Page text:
Contractors can access high-resolution aerial imagery of properties - top-down and north, south, east and west views.
In 2014, wind energy saved 2.5 billion gallons of water in California by displacing water consumption at the state's fossil-fired power plants, playing a valuable role in alleviating the state's record drought. Wind energy's annual water savings work out to around 65 gallons per person in the state - or the equivalent of 20 billion bottles of water, according to the American Wind Energy Association (AWEA). According to AWEA, one of wind energy's most overlooked benefits is that it requires virtually no water to produce electricity while almost all other electricity sources evaporate tremendous amounts of water. In California - where the state is combating record drought levels - Gov. Jerry Brown recently signed an executive order to reduce household water consumption by 25%, from about 140 gallons per day per household to 105 gallons. Wind energy's water savings are, therefore, equivalent to what would be saved by nearly one week's worth of the required reductions for a typical household. In 2008, U.S. thermal power plants withdrew 22 trillion to 62 trillion gallons of freshwater from rivers, lakes, streams and aquifers and consumed 1 trillion to 2 trillion gallons. By displacing generation from these conventional power plants, U.S. wind energy currently saves around 35 billion gallons of water per year - the equivalent of 120 gallons per person or 285 billion bottles of water.
All of the top 10 states-with the exception of Florida-have a renewable portfolio standard in place. Most of those policies include a specific target for solar power or customer-sited generation.
President Obama launch a new initiative to expand the nation’s solar industry workforce during a visit to Utah’s Hill Air Force Base on Friday, seeking to gain support for his economic agenda in a heavily-Republican state. The Energy Department will seek to train 75,000 people — including veterans — to enter the solar workforce by 2020, increasing the goal it set in May 2014 by 25,000. “We’ve got to be relentless in our work to grow the economy and create good jobs,” Obama said after touring the brief tour, adding that other nations are seeking to expand their economies as well. “And that’s why we have to redouble our efforts to make sure that we’re competitive, to make sure that we’re taking the steps that are needed for us to be successful.”
Making a building more sustainable while completing the retrofit could attract more higher-paying tenants, which would cause a greater appreciation by the time the owners plan to sell. Properties with Energy Star certification have sold for 2-5% more than buildings without such certification.
How solar is reducing farm shop's CO2 emissions and overheads.
As fuel cells continue to increase sales and installations in existing markets and prove themselves in others, companies in synergistic energy technology sectors will hopefully consider joining FCHEA to become more involved in the industry.
Solar energy is not the only sustainable resource Cool Idea! Award winners have harnessed thus far.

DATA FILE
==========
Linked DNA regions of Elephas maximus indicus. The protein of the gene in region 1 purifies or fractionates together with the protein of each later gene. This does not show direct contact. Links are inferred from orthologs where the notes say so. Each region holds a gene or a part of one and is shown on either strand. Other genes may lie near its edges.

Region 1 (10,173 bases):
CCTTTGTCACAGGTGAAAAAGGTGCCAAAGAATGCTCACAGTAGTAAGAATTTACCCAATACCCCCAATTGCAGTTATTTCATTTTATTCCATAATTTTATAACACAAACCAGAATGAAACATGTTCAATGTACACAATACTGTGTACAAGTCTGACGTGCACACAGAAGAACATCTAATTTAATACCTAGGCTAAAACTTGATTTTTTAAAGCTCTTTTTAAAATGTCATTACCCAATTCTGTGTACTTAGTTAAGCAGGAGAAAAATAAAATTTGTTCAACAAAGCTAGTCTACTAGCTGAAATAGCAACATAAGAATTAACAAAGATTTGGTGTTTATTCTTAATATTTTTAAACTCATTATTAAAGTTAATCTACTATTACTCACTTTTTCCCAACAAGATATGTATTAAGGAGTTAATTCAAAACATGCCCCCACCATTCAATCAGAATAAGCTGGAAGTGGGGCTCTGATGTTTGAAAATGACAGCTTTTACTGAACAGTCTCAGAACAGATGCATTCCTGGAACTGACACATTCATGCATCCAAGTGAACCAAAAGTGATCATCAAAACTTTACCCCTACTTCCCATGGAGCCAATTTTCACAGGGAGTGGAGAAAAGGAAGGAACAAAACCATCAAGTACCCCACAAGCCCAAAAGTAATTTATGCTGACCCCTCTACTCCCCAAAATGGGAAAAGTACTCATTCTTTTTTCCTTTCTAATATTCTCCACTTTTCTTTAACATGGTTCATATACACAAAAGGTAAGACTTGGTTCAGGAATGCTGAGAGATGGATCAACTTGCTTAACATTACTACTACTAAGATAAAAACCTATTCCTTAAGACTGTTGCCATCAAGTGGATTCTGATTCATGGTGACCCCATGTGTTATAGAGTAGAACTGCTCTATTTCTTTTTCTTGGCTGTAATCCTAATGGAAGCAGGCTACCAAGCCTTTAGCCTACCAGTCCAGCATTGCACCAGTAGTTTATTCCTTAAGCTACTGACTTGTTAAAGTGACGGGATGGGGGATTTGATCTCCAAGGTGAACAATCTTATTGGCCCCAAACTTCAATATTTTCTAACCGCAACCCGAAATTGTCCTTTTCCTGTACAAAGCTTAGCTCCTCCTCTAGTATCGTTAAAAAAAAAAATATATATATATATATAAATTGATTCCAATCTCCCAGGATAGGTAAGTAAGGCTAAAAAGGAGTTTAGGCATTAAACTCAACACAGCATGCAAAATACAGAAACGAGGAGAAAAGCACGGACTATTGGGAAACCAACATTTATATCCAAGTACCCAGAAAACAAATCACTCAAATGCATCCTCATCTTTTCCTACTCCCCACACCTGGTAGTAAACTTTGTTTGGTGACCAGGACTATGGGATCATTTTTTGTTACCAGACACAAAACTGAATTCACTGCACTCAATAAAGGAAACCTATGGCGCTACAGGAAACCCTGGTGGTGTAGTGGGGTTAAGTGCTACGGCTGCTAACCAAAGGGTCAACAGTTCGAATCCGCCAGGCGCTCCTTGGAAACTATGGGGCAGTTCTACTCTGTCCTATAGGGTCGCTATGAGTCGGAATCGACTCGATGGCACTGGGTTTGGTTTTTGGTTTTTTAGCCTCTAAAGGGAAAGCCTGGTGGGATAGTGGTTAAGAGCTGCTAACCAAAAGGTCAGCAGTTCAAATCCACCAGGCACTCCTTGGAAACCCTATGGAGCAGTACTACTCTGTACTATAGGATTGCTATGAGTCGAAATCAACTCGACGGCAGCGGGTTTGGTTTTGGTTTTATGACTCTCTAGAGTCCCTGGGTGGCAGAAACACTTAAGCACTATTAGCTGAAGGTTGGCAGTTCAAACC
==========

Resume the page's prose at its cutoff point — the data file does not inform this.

From Benzinga: Global Equities Research analyst Trip Chowdhry has revealed some interesting information about Tesla Motors Inc 's new product line. Outside of the fact that it will not be a car, very little is known about what Tesla plans to announce. Some experts think it could be a motorcycle. Others assume that it will be an in-home battery that involves solar energy. If Chowdhry's information is correct, it seems that Tesla is ready to launch the latter. In a note to investors, Chowdhry said that he knows of two people that own a residential battery from Tesla. He spoke to one of those owners and detailed the following bullet points: "There are about 230 Households in California, who currently have Tesla Stationary Battery installed in their Homes. Another about 100 Households are out of California. This customer had the Tesla Stationary Battery for about One and a Half years, and is installed in his garage." Last year, Chowdhry attended a sustainability conference and learned that Google Inc is "widely believed" to have a few Tesla (commercial-grade) batteries in some of its buildings. Apple Inc. might also purchase some of these batteries for its new campus. Chowdhry believes that Tesla's commercial-grade batteries are rated at more than 400 kWh.
The East Coast of the U.S. experienced up to 5% lower than average levels of solar irradiance in 2014, negatively impacting overall performance of solar sites in the region. Concurrently, the West Coast enjoyed irradiance levels up to 10% higher than average, widening the productivity gap between projects in the country's two areas of highest solar development. This disparity is clearly seen in the 2014 Solar Performance Maps of the United States, released today by Vaisala, a global leader in environmental and industrial measurement. While it is well-established that the solar resource of the East does not match that of the West, the Atlantic Coast has a large volume of operational capacity and it is therefore of critical importance for project operators in the region to understand the reasons behind below average energy output and whether it is due to malfunctioning equipment or weather variability. Vaisala's 2014 study illustrates the impact of short-term, month-to-month weather variations on performance at U.S. solar projects and places them into a long-term context. This reveals frequent and significant deviations from long-term average irradiance conditions and highlights the clear requirement to analyze the effect of solar resource variability on both over and underperformance. From an annual perspective, this year's weather patterns had an adverse effect on a large number of installations along the Atlantic Coast from Florida to Massachusetts, as well as Texas, while the bulk of projects in California and the Southwest saw an uptick in solar irradiance that may have increased overall 2014 production at many sites. However, these annual variations only offer a high-level view of project performance. Vaisala also conducted a monthly analysis that gives a much more robust understanding of how specific weather conditions affected solar production throughout the year.